I mean I can’t be sure, that’s the whole point of solipsism. I don’t want to buy into it because it would mean I am alone, and ignoring it isn’t working.

I’ve tried browsing for answer but as I posted above I end up nowhere really: https://www.quora.com/What-is-your-review-of-Solipsism

Right, but, in one case, you’re not alone — where Not Being Alone means there are other minds who can do stuff you don’t expect, and who present you with ideas that you fail to come up with. And, in the other case, you’re alone — which means that what seem to be other minds, but aren’t, are busily doing stuff you don’t expect, and keep on presenting you with ideas that you fail to come up with; and that, to you, is what Being Alone means: a situation so strikingly similar to Not Being Alone that you honestly can’t tell the difference.

Is that what you’re saying?

“Ignoring it” does work for almost everyone. If you can’t, you need to fix yourself.*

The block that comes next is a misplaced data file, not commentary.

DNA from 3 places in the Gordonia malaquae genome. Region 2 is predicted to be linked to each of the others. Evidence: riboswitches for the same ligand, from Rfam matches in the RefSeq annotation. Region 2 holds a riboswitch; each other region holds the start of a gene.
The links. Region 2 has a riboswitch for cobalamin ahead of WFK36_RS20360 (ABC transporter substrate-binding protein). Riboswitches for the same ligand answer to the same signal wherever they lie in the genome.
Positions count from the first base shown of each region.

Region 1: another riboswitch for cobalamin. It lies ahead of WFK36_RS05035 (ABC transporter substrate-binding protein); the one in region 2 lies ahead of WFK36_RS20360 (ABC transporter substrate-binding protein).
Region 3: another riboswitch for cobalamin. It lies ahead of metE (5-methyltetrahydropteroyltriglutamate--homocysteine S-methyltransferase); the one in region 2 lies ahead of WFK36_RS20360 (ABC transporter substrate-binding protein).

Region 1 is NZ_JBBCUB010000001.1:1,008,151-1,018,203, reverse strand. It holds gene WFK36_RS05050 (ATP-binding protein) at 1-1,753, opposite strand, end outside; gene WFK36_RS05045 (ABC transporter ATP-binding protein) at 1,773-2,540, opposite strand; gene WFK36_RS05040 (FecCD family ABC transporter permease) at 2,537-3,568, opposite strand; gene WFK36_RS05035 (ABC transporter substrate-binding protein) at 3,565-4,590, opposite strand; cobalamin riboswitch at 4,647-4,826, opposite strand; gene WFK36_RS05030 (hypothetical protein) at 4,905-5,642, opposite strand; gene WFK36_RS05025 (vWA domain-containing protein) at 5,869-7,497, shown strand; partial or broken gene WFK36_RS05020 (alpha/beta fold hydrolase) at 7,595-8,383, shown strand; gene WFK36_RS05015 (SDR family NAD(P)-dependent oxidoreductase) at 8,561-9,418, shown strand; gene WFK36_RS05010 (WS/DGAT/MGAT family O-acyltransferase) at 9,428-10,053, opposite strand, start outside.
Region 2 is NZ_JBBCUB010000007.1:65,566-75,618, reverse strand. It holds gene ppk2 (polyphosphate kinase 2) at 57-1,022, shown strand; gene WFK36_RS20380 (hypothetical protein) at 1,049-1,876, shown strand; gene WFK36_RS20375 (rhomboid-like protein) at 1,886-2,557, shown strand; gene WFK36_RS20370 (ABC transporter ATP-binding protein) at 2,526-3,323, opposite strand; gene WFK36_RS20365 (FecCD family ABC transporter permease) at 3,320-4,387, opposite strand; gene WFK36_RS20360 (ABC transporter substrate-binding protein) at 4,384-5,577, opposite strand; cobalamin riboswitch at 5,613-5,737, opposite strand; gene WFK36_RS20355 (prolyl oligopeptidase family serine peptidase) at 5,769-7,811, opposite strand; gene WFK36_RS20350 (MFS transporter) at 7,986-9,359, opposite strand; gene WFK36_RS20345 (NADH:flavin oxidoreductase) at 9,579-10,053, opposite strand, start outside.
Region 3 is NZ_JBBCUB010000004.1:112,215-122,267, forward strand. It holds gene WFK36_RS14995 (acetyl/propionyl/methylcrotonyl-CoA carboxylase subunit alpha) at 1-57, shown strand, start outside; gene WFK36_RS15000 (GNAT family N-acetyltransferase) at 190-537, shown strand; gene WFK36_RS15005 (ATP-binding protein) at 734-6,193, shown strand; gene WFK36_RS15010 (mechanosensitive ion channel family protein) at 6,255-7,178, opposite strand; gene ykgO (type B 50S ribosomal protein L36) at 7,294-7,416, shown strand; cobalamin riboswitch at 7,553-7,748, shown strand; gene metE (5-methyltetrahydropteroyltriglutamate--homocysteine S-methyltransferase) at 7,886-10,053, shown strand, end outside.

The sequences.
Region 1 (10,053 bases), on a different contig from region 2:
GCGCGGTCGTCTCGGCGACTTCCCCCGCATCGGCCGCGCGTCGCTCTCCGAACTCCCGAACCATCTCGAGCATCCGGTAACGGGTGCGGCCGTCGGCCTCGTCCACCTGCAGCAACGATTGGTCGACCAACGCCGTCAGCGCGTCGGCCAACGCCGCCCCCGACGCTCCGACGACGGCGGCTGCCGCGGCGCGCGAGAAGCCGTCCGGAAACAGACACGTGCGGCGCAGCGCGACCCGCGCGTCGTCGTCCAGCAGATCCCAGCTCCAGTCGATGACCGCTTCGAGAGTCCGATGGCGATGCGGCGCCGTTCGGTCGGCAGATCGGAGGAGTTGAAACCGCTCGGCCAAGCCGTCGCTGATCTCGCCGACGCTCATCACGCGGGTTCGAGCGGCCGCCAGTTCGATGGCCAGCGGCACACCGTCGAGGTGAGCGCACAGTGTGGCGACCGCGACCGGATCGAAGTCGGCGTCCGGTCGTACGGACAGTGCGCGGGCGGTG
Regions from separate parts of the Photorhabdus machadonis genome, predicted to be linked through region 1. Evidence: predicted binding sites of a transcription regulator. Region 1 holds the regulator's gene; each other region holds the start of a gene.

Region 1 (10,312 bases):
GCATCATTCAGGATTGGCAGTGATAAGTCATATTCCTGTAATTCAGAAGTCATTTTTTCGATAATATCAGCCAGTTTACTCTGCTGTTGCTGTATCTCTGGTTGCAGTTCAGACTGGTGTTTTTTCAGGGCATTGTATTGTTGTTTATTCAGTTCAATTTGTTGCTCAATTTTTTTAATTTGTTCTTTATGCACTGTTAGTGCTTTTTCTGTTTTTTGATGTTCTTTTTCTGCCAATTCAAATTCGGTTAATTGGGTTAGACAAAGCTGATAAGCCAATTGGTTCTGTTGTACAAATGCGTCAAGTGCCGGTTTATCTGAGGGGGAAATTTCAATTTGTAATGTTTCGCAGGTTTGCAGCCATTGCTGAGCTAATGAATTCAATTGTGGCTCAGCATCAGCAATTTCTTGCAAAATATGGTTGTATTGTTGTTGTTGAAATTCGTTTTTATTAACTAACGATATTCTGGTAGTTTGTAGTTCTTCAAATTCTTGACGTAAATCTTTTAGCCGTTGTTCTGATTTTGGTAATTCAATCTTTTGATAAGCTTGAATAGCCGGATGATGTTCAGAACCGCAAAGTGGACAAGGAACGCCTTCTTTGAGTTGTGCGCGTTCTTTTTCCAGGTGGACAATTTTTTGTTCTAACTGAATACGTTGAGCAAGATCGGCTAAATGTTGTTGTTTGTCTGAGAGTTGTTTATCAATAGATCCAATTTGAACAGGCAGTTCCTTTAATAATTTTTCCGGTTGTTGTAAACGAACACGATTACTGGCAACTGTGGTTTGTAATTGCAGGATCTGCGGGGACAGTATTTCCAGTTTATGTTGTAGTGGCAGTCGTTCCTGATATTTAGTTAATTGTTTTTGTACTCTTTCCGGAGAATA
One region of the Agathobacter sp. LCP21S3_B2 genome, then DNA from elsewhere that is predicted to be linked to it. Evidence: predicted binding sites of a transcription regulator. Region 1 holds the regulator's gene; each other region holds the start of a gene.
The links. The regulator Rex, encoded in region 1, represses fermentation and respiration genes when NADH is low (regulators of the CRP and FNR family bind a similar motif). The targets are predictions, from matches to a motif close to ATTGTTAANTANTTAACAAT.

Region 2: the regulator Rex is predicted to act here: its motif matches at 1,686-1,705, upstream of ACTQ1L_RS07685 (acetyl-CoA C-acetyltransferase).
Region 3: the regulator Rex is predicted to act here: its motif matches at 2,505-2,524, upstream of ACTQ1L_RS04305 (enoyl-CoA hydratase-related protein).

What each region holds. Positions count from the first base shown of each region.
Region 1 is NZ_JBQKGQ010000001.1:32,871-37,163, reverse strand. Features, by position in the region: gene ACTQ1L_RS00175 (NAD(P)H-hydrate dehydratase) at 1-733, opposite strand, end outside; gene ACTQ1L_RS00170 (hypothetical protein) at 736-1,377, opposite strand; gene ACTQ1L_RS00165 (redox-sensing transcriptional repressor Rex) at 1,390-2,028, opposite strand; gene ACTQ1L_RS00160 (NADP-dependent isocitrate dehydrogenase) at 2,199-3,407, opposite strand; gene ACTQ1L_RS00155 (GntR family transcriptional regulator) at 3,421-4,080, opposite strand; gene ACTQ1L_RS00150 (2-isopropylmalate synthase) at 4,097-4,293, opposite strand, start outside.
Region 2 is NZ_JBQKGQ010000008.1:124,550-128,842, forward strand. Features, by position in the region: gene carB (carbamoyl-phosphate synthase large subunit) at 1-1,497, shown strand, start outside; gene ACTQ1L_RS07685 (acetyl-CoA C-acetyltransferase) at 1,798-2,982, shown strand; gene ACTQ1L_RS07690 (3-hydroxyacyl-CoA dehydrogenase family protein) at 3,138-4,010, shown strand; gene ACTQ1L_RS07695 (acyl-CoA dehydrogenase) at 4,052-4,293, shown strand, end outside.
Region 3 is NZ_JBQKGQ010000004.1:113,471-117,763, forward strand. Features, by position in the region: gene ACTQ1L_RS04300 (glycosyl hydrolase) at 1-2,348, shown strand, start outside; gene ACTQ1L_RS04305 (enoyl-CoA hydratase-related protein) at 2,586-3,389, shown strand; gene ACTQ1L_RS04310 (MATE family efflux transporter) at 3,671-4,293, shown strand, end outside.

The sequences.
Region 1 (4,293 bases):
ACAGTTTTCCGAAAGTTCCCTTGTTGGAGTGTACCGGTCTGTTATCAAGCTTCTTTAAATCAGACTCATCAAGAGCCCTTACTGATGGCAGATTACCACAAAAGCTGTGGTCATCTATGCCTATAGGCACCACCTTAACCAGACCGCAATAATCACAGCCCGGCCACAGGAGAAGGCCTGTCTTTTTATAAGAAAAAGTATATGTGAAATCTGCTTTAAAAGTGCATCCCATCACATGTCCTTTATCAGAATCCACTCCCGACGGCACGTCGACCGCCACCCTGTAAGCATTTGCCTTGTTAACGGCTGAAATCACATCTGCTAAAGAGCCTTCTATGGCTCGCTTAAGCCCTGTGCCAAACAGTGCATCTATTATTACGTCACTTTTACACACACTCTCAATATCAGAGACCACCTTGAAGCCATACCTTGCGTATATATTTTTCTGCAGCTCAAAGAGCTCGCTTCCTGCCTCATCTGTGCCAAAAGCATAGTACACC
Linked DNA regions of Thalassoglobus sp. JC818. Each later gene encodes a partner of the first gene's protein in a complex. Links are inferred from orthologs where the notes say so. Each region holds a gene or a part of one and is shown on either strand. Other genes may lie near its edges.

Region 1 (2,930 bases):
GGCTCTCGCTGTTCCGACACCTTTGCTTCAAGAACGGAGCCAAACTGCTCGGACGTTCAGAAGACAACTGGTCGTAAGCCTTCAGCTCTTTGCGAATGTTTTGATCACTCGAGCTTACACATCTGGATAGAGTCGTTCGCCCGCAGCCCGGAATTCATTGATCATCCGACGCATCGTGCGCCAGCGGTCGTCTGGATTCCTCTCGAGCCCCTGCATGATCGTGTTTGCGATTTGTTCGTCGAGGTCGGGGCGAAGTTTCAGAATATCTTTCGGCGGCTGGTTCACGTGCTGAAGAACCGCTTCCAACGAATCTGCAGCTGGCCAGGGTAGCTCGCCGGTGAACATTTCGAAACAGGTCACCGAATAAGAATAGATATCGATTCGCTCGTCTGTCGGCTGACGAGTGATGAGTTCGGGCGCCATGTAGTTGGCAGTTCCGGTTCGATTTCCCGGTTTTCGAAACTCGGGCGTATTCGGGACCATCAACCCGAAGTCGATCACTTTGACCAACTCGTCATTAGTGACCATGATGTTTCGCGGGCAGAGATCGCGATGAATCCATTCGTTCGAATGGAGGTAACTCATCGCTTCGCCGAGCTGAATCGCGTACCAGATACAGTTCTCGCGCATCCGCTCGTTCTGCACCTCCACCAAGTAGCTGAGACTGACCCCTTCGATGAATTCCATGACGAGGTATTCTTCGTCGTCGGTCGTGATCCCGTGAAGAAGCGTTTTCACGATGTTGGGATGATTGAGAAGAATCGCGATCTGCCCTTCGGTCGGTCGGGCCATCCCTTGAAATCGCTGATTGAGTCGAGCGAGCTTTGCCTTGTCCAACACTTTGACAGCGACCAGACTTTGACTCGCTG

You will never be happy (or be a functioning human being) until you can learn to ignore all the… *stuff *floating around out there that isn’t helping you. Solipsism, Nihilism, Fundamentalism, Orthodox Anything… you need to ignore all the negative, paralyzing aspects of all the philosophies in the world.
*Sorry, rereading this, I should add that there’s no shame in saying “I can’t do this myself. I’ll get some help.”

But haven’t we been telling you that for thread after thread that you’ve started?

Relevant Dark Star scene [SPOILER].

Based strictly on your previous experiences with obsessive thoughts and beliefs with respect to extraordinary ideas, have they generally proven to be true or false?

What is the one constant across all those dilemmas?

Given previous outcomes, which of the two possibilities is it most likely to be on this occasion?

Personally, I think the problem with solipsism is simply, what evidence do I have that I exist. Or you, as the case may not be.